Every year, as winter sets in, tomatoes, which cannot survive in the cold and thus need to be harvested by November, become scarce, driving prices up. In some states, tomato prices double.
This year, the trend has reversed sharply. According to data gathered from government-run markets across the country, tomato prices in almost all states have crashed. Tomatoes are selling at an average of Rs 314 per quintal, or around Rs 3 per kg in Andhra Pradesh, and for Rs 4 and Rs 5 per kg in Karnataka and Maharashtra respectively.
Only Assam, Jharkhand and Nagaland buck this trend in the 24 states for which data is available.
The pattern was starkly different in 2015.
There is a similar, however, not as clear, trend in potatoes.
This year, between October and November, potato prices dropped in 21 of the 26 states for which data is available.
This time last year, while potato prices went down in three states mentioned in the chart above (there is no data for Chhattisgarh in 2015), this drop occurred in only seven out of 25 states. In the 18 remaining states, prices went up during this period.
Agricultural prices are determined by a host of complicated factors pushing demand and supply. For instance, export demand for tomatoes from Pakistan has dipped because of hostilities at the border, and there is a glut of supply of both tomatoes and potatoes as harvests come in across India.
This year, an additional factor might be demonetisation, which came into effect from midnight on November 8. This, however, can only be a partial explanation. Onions, for instance, can be stored longer than tomatoes. Their prices had crashed across the country at this time last year. In the corresponding period this year, prices have almost entirely gone up.
Nor can data indicate whether low prices of all perishable vegetables can be clearly attributed to demonetisation, even though it might be related. Prices of certain winter vegetables, such as cauliflower and carrot, tend to fall at this time of the year, when new harvests enter the market. This year, eight of 20 states saw vegetable prices drop by between 50% and 62%. Last year, only four of 22 states saw prices fall by that extent during this time.
Traders leave markets
Pimpalgaon in Maharashtra’s Nashik district is the country’s largest tomato market. Transactions here used to take place entirely in cash, but traders, who buy the stock to resell them in their areas, have been forced to shift to cheque payments.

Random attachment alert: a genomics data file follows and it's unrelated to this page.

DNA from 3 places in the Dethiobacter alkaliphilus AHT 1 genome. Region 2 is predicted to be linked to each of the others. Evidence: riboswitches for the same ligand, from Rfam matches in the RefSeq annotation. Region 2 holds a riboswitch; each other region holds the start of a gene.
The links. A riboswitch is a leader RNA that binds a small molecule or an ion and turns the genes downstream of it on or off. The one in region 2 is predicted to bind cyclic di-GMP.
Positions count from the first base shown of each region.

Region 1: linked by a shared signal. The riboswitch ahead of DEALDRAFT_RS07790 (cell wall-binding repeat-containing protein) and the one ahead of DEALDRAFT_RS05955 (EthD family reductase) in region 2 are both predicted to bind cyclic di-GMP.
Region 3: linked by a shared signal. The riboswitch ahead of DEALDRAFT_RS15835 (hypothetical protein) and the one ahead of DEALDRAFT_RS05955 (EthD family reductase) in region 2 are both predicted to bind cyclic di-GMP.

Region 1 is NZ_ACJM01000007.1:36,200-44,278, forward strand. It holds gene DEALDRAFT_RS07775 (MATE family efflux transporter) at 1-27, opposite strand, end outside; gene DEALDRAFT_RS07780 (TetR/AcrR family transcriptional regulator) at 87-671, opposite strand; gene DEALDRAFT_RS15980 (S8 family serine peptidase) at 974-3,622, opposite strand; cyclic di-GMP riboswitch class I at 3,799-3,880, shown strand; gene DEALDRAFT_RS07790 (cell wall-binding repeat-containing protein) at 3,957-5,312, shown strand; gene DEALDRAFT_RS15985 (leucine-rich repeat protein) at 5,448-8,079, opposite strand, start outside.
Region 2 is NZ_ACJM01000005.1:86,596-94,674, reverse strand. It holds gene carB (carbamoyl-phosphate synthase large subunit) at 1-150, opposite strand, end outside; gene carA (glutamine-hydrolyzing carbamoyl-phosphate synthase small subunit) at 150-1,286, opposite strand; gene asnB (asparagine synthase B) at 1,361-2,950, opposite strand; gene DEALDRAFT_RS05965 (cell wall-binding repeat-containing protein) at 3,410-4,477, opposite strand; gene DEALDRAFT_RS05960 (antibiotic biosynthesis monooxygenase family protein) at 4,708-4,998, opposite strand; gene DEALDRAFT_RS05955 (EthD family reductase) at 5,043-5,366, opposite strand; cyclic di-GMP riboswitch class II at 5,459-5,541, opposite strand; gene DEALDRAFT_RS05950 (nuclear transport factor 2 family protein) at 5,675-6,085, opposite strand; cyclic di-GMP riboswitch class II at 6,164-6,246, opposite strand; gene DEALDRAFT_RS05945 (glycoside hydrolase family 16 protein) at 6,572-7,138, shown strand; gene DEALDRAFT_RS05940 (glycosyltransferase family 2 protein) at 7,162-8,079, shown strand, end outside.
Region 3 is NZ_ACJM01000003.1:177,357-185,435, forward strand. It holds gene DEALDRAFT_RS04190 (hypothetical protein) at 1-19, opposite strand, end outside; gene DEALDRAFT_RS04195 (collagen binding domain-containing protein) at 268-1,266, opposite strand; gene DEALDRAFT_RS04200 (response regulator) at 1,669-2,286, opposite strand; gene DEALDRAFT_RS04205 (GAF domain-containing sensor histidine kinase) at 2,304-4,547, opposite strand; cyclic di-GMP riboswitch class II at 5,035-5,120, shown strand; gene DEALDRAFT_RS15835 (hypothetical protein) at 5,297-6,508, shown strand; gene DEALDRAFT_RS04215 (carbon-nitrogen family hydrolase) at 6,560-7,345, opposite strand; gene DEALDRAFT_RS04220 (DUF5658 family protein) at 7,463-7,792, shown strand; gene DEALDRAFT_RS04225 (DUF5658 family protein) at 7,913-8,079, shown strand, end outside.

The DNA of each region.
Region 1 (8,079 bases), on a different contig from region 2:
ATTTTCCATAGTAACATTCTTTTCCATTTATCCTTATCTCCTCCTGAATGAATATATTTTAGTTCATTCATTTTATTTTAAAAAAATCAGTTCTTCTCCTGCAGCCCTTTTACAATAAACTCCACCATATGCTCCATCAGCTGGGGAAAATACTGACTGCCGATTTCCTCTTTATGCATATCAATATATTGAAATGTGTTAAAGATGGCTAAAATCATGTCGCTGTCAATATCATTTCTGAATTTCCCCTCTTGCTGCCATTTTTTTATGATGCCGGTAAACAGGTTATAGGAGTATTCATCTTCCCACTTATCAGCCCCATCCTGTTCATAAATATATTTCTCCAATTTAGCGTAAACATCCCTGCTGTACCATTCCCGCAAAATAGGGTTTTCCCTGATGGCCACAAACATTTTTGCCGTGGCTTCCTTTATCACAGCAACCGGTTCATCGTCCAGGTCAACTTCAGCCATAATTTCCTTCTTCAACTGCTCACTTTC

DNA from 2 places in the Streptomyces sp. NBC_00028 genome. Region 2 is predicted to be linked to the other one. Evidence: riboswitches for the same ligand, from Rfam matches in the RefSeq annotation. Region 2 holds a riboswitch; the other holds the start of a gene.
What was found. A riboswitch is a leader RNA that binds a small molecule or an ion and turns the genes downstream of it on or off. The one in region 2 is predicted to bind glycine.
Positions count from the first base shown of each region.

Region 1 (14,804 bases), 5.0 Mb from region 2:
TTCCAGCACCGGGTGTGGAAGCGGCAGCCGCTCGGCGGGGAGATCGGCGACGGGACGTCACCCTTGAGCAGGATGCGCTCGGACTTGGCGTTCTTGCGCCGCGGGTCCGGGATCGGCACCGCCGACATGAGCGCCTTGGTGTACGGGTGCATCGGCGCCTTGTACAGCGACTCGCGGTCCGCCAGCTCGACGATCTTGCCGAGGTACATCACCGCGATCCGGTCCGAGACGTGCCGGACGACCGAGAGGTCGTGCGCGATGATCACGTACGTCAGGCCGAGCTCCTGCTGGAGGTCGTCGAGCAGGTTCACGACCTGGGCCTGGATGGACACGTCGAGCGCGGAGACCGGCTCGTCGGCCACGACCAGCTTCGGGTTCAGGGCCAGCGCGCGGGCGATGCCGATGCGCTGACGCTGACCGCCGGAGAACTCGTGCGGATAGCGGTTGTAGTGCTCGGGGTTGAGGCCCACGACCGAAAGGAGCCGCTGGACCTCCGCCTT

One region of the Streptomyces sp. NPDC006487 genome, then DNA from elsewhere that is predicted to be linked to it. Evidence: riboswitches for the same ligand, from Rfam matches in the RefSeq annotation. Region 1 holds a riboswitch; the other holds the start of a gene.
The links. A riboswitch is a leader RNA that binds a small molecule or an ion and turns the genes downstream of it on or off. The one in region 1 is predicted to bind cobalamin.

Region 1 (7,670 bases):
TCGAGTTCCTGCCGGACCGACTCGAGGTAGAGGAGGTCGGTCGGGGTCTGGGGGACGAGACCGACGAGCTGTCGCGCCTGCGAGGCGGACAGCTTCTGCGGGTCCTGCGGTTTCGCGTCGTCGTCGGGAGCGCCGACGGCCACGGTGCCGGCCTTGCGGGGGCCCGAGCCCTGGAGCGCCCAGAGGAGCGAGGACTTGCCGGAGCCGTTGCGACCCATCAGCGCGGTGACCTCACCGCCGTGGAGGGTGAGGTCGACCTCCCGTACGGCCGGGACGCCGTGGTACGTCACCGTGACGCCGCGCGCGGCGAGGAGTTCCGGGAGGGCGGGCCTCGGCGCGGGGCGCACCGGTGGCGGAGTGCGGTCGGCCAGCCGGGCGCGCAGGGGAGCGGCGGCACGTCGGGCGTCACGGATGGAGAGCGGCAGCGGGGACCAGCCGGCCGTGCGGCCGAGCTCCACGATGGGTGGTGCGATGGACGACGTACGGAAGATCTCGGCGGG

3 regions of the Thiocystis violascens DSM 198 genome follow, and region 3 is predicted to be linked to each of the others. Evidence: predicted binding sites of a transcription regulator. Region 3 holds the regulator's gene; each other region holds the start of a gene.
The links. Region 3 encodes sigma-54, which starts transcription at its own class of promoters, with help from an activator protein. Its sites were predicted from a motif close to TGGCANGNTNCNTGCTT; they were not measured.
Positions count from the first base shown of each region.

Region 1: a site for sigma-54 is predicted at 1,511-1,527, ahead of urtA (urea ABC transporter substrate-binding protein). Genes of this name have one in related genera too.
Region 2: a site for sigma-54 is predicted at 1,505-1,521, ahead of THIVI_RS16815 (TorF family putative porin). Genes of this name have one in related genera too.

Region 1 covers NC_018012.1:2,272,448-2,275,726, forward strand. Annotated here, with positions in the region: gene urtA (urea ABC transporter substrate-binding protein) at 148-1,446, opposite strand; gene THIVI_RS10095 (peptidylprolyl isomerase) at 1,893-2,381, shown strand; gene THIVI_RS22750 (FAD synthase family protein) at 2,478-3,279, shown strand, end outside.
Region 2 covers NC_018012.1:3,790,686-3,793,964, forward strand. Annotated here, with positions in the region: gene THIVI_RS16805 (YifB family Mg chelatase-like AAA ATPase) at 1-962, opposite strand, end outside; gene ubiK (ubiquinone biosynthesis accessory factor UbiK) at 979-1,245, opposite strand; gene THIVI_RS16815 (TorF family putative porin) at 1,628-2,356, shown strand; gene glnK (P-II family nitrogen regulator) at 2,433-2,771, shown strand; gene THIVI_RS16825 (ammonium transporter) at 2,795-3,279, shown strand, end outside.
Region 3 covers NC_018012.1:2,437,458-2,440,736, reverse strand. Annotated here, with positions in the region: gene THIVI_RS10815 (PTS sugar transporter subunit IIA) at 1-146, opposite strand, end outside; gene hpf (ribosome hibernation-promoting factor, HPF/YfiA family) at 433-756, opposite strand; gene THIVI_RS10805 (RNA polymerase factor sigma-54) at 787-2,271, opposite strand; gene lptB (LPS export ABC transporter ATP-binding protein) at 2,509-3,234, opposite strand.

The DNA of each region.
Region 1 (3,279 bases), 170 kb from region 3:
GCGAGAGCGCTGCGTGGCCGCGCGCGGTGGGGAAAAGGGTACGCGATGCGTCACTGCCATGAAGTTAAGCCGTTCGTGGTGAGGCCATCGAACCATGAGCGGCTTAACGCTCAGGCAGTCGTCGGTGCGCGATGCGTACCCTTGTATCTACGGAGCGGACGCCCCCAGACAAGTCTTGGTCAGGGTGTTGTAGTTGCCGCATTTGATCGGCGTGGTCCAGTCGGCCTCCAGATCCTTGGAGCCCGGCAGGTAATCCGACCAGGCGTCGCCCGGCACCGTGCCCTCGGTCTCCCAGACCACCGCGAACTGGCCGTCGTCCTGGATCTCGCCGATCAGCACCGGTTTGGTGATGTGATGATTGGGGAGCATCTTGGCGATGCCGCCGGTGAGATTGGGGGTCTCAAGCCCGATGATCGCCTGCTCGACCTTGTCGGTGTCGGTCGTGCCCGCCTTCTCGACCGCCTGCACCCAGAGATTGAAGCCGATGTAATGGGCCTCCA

“Traders from across the country come here to buy tomatoes,” said Diliprao Bankar, chairperson of the Agricultural Produce Market Committee in Pimpalgaon, who is also the state Assembly representative for Pimpalgaon from the Nationalist Congress Party. “Since the note ban, they have all gone back to their states without buying anything.”
Traders from Bihar, Uttar Pradesh and Punjab, he said, were particularly affected, as many of them are poor and do not have bank accounts from which they could have made cashless transactions. This has shrunk the pool of demand in Pimplagaon to only traders in Maharashtra, who tend to be better off and at least have accounts in banks.
Romesh Parihar, president of the Jammu Vegetable and Fruits Association, in Narwal, Jammu, said that demand for tomatoes and potatoes from local residents had dipped, leading to traders buying less.
“We have seen that demand is so low, we have to sell at whatever rate we get,” said Parihar. “I am only speaking for myself, but what can a businessman do with Rs 50,000 a week [a reference to the cash withdrawal limit]? That is why I am now doing futures payments online and by cheque.”
Farmers too have stopped coming to the markets.
“Tomato rates are so low that it is not even worth putting them in storage, and fewer farmers are coming to the market,” said Pimpalgaon’s Bankar. “Even if we have bank accounts and money in them [in western Maharashtra], the banks have nothing. Cheque payments are of no use to farmers.”
A similar situation is playing out in Karnataka, where The Hindu reported that farmers do not have cash in hand to take the tomato crop to the market. Nor do traders have cash to pay them. Meanwhile in Vijayawada, Andhra Pradesh, The New Indian Express reported that tomato sales are down to 20% of the business normally conducted at this time of the year.
No exports and local gluts
In the case of tomatoes, even as domestic demand is suppressed, international demand has also not bolstered tomato rates. Pakistan is a significant importer of tomatoes from India and prevailing border tensions mean that tomatoes remain in local markets.
Both Bankar and K Subba Raghava Raju of the Madanapalle Agricultural Produce Market Committee in Andhra Pradesh, mentioned this.
“Production is high across the country at this time, but almost all export has stopped,” said Raju. In Madanapalle, he claimed, cash transactions were continuing with the new denominations, with farmers getting Rs 2,000 and Rs 500 notes.
An officer with the Agricultural Produce Market Committee at Pipli in Haryana pointed to the glut in potatoes at this time of the year.
“Last year too prices went down in Haryana at this time,” the officer said. “Once farmers move to sugarcane next month, supply will go down again. Until the potatoes of UP [Uttar Pradesh] get sold, rates will not go up.”
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